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Nat Commun. 2019 Sep 2;10(1):3482. doi: 10.1038/s41467-019-11064-5.

Earthquake crisis unveils the growth of an incipient continental fault system.

Author information

Barcelona-CSI, Institut de Ciències del Mar, ICM-CSIC, 08003, Barcelona, Spain.
GEOMAR Helmholtz Centre for Ocean Research, 24148, Kiel, Germany.
Barcelona-CSI, Institut de Ciències del Mar, ICM-CSIC, 08003, Barcelona, Spain.
GRD, Scripps Institution of Oceanography - UCSD, CA92093, La Jolla, San Diego, USA.
Irish Centre for Research in Applied Geosciences (iCRAG), University College of Dublin, School of Earth Sciences, Belfield, Dublin 4, Ireland.
Institute of Earth Sciences Jaume Almera, ICTJA-CSIC, 08028, Barcelona, Spain.
Institut de Physique du Globe de Paris, UMR7154 CNRS, 75005, Paris, France.
National Oceanography Centre, Waterfront Campus, Southampton, SO14 3ZH, UK.
Unitat de Tecnologia Marina, UTM-CSIC, 08003, Barcelona, Spain.
Sorbonne Universités, UPMC Univ Paris 06, CNRS - ISTEP, 75252, Paris, France.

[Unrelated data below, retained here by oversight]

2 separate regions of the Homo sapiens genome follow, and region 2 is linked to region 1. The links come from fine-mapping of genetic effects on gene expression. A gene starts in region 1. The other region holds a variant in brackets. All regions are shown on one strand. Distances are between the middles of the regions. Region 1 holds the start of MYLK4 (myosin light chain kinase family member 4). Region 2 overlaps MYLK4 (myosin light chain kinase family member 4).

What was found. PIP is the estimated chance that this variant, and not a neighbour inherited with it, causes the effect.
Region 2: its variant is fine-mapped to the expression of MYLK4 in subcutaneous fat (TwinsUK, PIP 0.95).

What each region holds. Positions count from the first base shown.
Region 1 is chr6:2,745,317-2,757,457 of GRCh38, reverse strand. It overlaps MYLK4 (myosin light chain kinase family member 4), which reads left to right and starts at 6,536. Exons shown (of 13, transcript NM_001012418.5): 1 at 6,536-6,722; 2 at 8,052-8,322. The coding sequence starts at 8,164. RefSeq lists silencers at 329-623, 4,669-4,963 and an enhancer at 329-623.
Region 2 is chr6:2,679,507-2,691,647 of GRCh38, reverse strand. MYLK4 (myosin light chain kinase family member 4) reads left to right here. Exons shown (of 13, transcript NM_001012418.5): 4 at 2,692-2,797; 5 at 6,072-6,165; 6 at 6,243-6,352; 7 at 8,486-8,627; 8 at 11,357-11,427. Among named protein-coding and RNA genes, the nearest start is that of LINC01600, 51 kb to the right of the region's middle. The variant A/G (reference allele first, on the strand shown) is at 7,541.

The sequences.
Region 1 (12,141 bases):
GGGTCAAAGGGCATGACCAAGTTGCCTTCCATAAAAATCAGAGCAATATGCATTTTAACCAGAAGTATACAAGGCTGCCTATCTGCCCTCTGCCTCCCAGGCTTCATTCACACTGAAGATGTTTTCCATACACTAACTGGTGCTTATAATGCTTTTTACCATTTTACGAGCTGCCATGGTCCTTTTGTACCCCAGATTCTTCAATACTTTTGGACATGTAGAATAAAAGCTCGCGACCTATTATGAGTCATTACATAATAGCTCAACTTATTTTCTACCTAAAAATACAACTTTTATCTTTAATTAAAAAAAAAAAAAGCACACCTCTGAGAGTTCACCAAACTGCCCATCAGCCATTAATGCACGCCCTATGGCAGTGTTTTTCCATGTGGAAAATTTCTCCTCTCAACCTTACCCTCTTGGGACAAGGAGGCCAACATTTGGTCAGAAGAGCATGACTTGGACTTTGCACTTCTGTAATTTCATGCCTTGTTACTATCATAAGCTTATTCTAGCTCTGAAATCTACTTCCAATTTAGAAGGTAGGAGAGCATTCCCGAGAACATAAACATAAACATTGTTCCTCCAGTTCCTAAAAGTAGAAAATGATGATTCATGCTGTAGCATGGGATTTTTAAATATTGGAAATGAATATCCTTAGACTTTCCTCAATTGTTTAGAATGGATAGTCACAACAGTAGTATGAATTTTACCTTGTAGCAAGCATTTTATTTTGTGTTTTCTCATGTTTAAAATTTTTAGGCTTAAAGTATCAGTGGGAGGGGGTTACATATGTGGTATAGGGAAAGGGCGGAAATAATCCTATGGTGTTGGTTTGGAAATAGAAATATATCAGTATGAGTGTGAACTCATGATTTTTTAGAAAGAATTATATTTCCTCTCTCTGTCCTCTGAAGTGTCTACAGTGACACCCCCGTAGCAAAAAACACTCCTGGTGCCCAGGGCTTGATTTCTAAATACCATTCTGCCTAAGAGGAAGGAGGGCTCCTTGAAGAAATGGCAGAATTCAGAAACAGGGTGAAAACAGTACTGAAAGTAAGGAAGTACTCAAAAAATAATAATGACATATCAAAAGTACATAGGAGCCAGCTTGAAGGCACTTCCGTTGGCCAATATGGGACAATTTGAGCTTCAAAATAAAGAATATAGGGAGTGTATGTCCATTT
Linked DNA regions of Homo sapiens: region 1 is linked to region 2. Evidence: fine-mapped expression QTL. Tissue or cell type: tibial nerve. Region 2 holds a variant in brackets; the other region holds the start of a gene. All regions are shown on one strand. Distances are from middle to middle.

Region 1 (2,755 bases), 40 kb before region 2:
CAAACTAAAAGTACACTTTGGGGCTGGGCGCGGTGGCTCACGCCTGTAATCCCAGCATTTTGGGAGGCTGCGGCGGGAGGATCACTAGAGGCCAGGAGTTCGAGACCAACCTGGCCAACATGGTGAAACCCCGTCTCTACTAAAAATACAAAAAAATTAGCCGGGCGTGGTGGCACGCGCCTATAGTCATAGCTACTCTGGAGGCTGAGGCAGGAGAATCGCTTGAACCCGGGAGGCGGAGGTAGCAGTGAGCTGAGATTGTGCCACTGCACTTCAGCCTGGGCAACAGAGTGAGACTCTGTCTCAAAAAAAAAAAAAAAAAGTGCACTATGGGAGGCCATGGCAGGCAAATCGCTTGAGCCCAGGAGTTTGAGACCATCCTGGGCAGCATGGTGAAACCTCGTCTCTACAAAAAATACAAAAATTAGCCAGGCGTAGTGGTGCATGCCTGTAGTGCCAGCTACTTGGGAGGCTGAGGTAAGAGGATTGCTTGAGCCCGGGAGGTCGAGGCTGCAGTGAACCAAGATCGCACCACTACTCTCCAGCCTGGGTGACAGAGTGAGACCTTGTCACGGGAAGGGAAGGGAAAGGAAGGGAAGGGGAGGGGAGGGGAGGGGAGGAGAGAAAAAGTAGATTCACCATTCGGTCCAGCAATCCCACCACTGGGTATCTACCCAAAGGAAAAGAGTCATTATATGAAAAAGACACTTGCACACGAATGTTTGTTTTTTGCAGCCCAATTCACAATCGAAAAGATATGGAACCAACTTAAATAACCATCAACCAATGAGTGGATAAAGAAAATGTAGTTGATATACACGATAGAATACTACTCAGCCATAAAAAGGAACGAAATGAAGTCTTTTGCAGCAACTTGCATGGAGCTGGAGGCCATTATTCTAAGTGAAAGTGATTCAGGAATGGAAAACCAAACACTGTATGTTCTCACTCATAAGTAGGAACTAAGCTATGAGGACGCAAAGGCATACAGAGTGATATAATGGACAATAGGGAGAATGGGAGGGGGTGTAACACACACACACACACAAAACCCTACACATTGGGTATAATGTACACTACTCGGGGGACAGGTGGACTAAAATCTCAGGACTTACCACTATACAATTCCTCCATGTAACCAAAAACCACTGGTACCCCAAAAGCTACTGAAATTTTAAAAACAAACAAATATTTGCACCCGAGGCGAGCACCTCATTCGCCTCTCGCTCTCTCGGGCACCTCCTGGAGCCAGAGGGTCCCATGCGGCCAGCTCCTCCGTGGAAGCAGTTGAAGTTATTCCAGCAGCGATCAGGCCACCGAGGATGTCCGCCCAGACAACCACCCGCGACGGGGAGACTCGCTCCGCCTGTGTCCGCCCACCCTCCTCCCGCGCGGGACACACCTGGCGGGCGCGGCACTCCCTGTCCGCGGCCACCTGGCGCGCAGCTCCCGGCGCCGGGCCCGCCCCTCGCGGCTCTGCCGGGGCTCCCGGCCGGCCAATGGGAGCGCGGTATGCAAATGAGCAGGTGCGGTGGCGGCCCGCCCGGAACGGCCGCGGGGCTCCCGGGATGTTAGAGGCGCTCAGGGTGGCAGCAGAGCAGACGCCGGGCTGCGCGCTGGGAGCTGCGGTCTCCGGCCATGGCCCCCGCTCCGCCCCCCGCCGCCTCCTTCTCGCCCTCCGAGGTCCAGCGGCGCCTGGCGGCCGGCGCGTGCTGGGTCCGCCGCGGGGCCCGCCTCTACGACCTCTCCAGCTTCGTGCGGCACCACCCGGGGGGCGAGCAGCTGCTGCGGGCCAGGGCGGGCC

Institució Catalana de Recerca i Estudis Avançats (ICREA), 08010, Barcelona, Spain.


Large continental faults extend for thousands of kilometres to form boundaries between rigid tectonic blocks. These faults are associated with prominent topographic features and can produce large earthquakes. Here we show the first evidence of a major tectonic structure in its initial-stage, the Al-Idrissi Fault System (AIFS), in the Alboran Sea. Combining bathymetric and seismic reflection data, together with seismological analyses of the 2016 Mw 6.4 earthquake offshore Morocco - the largest event ever recorded in the area - we unveil a 3D geometry for the AIFS. We report evidence of left-lateral strike-slip displacement, characterise the fault segmentation and demonstrate that AIFS is the source of the 2016 events. The occurrence of the Mw 6.4 earthquake together with historical and instrumental events supports that the AIFS is currently growing through propagation and linkage of its segments. Thus, the AIFS provides a unique model of the inception and growth of a young plate boundary fault system.

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